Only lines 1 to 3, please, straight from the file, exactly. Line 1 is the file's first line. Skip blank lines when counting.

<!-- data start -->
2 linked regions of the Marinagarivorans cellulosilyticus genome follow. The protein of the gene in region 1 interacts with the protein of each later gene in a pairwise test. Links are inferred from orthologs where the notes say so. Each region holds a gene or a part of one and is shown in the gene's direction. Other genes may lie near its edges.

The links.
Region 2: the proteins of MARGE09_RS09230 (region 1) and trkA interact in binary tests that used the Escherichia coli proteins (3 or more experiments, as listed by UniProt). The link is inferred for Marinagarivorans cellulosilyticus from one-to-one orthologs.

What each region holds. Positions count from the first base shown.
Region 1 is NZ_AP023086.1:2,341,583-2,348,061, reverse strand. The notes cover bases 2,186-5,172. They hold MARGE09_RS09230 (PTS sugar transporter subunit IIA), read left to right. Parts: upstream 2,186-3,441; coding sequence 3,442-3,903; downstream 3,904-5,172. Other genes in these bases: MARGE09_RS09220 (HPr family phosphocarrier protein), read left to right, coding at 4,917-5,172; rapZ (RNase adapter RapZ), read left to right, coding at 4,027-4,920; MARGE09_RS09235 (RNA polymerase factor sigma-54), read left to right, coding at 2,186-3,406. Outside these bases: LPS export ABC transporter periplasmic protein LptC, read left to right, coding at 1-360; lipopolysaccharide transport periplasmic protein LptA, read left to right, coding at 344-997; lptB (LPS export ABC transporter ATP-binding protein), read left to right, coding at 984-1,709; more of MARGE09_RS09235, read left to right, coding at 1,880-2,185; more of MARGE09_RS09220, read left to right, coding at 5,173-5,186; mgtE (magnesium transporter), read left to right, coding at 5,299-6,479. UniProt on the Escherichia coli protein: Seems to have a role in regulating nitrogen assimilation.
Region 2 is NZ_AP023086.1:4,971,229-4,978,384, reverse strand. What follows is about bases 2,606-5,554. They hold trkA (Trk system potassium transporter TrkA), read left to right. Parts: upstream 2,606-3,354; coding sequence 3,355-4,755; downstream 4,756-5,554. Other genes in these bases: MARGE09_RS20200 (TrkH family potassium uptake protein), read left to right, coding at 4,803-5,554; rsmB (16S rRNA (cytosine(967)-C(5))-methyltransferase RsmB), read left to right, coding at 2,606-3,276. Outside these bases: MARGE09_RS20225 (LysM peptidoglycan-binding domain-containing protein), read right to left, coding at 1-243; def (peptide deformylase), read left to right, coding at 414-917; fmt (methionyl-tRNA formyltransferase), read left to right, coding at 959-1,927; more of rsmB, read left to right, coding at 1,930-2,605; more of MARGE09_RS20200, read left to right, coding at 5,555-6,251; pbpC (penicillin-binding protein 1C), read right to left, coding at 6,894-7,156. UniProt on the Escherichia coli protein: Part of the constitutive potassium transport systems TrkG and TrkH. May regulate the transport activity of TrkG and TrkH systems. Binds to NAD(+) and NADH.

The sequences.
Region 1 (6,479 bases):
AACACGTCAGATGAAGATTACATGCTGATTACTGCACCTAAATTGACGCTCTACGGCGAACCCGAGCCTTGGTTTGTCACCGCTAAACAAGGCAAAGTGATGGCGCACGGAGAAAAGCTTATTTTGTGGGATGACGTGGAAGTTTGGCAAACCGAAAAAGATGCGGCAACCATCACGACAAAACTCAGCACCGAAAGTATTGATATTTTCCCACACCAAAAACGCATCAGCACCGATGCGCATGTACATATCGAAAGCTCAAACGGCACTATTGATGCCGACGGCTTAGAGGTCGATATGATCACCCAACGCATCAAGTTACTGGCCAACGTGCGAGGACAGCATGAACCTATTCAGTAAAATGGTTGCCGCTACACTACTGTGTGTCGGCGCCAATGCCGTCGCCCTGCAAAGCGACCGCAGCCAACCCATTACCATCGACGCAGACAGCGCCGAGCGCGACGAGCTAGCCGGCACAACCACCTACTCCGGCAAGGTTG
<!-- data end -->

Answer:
2 linked regions of the Marinagarivorans cellulosilyticus genome follow. The protein of the gene in region 1 interacts with the protein of each later gene in a pairwise test. Links are inferred from orthologs where the notes say so. Each region holds a gene or a part of one and is shown in the gene's direction. Other genes may lie near its edges.

The links.
Region 2: the proteins of MARGE09_RS09230 (region 1) and trkA interact in binary tests that used the Escherichia coli proteins (3 or more experiments, as listed by UniProt). The link is inferred for Marinagarivorans cellulosilyticus from one-to-one orthologs.